41. The draft amended pleadings, which are annexed to applications for leave to effect the amendments, are nothing but the draft. It is not the amended pleading.
42. Even when leave is granted for an amendment in terms of the annexed draft, the annexture does not constitute the amended pleading.
43. I have deemed it necessary to delve into that aspect of the case because it does appear to me that notwithstanding the joinder of the Third Party to these proceedings, the trial court and the other two parties appear to have proceeded with the trial, oblivious to the absence of the said Third Party.
44. It is common ground that the case of MONICA AWUOR AYIEKO Vs BOLPAK TRADING CO. LIMITED, CMCC NO. 50 OF 2015 was consolidated with the case of MONICA AWUOR AYIEKO (suing as the Legal Representative and Administrator of the Estate of the late GEORGE ACHIENG AYIEKO) Vs BOLPAK TRADING CO. LIMITED, CMCC NO. 51 OF 2015.
45. George Achieng Ayieko was the husband of Monica. The two of them were travelling together in one vehicle, when the said vehicle was involved in an accident. The accident in question left Monica with injuries, whilst George passed away.
46. Therefore, as the 2 cases emanated from the accident, it was prudent to consolidate the cases as the evidence on the issue of liability would be the same.
47. Monica testified as PW1. She said that George was driving their car Registration Number KBP 921, on the material date.
48. PW1 was seated in the co-driver’s seat.
49. When they got to the area around Malele, PW1 saw two matatus approaching from the opposite direction. One of the matatus slowed down to pick up a passenger. The second matatu overtook the first matatu, and drove straight into the path of George’s car. The result was a collision.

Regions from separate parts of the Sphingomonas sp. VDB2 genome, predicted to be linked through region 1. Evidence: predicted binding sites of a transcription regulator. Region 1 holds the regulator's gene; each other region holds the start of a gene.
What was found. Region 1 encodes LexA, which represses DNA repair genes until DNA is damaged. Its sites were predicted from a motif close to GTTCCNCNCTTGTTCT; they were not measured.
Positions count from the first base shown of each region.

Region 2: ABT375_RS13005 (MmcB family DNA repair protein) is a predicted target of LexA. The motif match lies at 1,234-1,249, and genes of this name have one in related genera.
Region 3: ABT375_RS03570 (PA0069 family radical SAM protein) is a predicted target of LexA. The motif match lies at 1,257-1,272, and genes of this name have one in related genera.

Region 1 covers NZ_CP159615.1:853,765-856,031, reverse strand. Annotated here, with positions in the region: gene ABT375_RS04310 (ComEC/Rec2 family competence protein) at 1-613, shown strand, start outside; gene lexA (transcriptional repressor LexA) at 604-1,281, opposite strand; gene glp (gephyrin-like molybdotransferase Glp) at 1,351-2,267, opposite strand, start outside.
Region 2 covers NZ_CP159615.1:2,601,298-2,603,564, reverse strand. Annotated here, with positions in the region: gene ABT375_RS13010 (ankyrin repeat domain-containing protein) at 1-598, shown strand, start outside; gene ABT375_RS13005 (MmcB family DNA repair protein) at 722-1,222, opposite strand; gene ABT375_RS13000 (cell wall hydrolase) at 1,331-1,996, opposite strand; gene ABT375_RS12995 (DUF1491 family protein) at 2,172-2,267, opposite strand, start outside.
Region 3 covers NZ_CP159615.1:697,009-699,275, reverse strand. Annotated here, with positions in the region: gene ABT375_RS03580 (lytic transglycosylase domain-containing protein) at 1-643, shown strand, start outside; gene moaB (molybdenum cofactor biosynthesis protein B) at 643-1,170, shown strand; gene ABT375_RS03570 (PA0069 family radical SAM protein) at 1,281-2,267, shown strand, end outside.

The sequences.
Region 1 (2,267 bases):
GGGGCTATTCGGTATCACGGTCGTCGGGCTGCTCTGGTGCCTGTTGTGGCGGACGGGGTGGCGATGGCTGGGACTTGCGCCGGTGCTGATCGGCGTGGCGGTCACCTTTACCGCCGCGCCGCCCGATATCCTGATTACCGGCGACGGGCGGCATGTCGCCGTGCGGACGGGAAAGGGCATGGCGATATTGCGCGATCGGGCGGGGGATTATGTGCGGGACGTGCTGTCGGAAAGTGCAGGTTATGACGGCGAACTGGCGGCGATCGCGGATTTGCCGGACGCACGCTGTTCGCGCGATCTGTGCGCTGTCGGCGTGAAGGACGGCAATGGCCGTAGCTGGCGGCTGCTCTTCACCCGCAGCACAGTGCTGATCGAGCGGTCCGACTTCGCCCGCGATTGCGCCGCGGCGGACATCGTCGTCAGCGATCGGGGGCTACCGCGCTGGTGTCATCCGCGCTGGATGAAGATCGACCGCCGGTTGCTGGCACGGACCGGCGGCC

50. Good Samaritans rushed both Monica and George to the Aga Khan Hospital, Kisumu.
51. Regrettably, George succumbed to the injuries he had sustained in the accident.
52. Meanwhile, Monica was admitted in hospital for 2 weeks. She was then discharged in order to enable her attend the burial of her husband, George.
53. A Medical Report dated 10th April 2014 showed that Monica had sustained the following injuries;
(a) Multiple Rib Fractures;
(b) Dislocation of the left thumb, MCP joint with fracture; and
(c) Displaced fracture of the right ulna mid-shaft.
54. PW2, DR L.W. OKOMBO reiterated that the Plaintiff had sustained the injuries she told the court about. He had examined Monica on 21st March 2017, and verified the said facts.
55. In his medical report, Dr. Okombo stated that Monica had not recovered fully, and she still had pain on her chest as well as on her hands and her left thumb.
56. In his considered opinion, Monica required further physiotherapy, and the fractured bone required the attention of an orthopedic surgeon.
57. A perusal of the record of the proceedings on 6th December 2017 shows that CPL JEFFERSON MUNYIKA, (although indicated as PW2), was deemed to be PW3.
58. He testified that the police officers based at the Siaya Traffic Base carried out investigations into the accident, and concluded that;
“The driver of KAT 884R was to be blamed for the accident.”
59. PW3 produced the Police Abstract which showed that the police had decided to prefer charges against he said driver for the offence of Causing Death by Dangerous Driving.
60. He went on to explain that the driver had not been arrested because the police were unable to trace him.
61. In the circumstances, the police preferred charges against;
“The owner of the MV KAT 884R, who was Bernard Ochieng Odiege. He was charged on 1/12/2015 with failing to keep records of his employed driver. The matter was concluded. He was fined Kshs 2,000/= or to serve 30 days imprisonment.”
62. After PW3 testified, the Plaintiff closed her case.